Most people hear the word “insurance,” and their eyes glaze over. Yet, the insurance policy and its terms drive much of the litigation and claims process. Insurance coverage law is a niche area; not every person can spend hours struggling over what is meant by the placement of a comma, or by the word “or” in a phrase. But insurance coverage law is much more than that and offers its own unique rewards and challenges.
I had the privilege of interviewing attorney Beth A. Jenson Prouty, partner at the Minneapolis, Minnesota law firm of Arthur Chapman, to dive further on what makes a coverage lawyer. Her practice primarily involves all things coverage, but she is also experienced in handling auto, trucking, employment, and appellate matters. Prouty is licensed in Minnesota state and federal courts, and is also admitted in North Dakota and Wisconsin federal courts and the Eighth Circuit.
Rawal: How did you become an insurance coverage lawyer?
Prouty: After law school, I clerked for the Minnesota Supreme Court for a year and then went to Arthur Chapman. During my first few years at the firm, I focused on writing complex motions and appeals across a variety of practice areas. One day, the firm was hiring for its Insurance Coverage Group. It initially didn’t occur to me to apply until a partner sold me on the group, telling me it would fit my skill set of research, writing, and appeals. He was right. I hit the ground running with two appeals to the Minnesota Court of Appeals and one to the Eighth Circuit in my first year of coverage work.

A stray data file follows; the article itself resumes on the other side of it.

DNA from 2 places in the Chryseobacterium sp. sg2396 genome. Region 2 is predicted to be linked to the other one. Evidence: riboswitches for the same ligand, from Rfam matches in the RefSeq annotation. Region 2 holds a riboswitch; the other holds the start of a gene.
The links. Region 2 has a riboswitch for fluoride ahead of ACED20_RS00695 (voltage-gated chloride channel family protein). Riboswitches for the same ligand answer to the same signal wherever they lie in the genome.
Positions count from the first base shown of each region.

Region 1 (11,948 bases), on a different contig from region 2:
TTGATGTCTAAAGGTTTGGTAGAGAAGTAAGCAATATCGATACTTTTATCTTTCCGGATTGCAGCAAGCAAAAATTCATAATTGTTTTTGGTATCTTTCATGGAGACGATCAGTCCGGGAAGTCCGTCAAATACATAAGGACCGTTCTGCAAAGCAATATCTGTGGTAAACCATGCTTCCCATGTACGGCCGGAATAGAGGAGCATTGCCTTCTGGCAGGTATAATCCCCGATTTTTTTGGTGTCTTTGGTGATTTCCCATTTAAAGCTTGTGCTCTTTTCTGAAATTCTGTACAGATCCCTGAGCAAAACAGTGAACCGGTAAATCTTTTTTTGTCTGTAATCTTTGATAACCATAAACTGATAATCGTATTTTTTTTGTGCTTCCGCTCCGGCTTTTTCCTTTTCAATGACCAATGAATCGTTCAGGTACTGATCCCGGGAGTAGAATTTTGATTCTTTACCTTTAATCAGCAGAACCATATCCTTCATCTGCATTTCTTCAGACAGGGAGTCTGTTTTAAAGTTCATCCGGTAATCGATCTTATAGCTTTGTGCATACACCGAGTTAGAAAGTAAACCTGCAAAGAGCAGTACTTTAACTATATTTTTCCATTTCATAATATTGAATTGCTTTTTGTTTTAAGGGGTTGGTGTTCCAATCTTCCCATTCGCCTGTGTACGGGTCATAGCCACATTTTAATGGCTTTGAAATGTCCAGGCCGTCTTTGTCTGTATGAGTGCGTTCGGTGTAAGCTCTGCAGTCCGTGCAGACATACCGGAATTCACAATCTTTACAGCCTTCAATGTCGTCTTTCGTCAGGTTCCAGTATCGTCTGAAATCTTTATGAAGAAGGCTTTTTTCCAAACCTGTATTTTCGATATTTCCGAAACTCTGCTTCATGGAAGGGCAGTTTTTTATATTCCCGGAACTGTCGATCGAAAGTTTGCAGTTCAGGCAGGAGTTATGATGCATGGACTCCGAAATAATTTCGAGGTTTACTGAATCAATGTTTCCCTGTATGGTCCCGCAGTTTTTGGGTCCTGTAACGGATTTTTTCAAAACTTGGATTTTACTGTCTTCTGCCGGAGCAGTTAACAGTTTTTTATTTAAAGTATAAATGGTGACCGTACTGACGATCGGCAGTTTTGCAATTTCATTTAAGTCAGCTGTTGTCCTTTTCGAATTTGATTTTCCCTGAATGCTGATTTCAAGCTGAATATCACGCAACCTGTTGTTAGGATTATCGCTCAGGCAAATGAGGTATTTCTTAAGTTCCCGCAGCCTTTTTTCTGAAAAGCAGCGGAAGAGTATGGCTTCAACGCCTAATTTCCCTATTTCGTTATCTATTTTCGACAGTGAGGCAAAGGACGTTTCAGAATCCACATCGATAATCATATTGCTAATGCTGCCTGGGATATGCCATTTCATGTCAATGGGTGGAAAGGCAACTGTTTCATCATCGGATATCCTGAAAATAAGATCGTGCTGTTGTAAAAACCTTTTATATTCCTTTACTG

Rawal: Early on, what was one of your most memorable cases?
Prouty: One of my first coverage cases was an appeal in Earthsoils, Inc. v. Farm Bureau, 812 N.W.2d 873 (Minn. App. 2012). In the case, Earthsoils (the insured) had been sued, with the liability claims alleging that the fertilizer that Earthsoils sold did not produce the quantity of corn that Earthsoils had represented that it would. There was no claim that the fertilizer harmed the crop so that it produced less than it would have if no fertilizer had been applied. Rather, the claim was that the fertilizer failed to enhance the production of the corn crop to its anticipated yield.
Farm Bureau denied coverage, concluding that the claim did not allege “property damage,” which the policy defined as “physical injury to tangible property.” The district court held that the claim did allege “property damage,” relying on cases where the definition of “property damage” had not required “physical injury to tangible property.” The Court of Appeals reversed [and] defined “physical injury to tangible property” as requiring “damage to the physical condition of a palpable item of property,” and held that loss of an anticipated crop yield alleged only an economic loss that did not fall within the definition of “property damage.”
Rawal: What has been one of your favorite cases to dive into?
Prouty: Rodenburg LLP v. Cincinnati Insurance Company, 9 F.4th 103 (8th Cir. 2021) involves application of the catch-all provisions to the violation of statutes exclusion in a commercial general liability policy. The application of the exclusion is a developing area of coverage law throughout the country. My case involved claims alleging the insured wrongfully garnished wages in violation of the Fair Debt Collection Practices Act (FDCPA).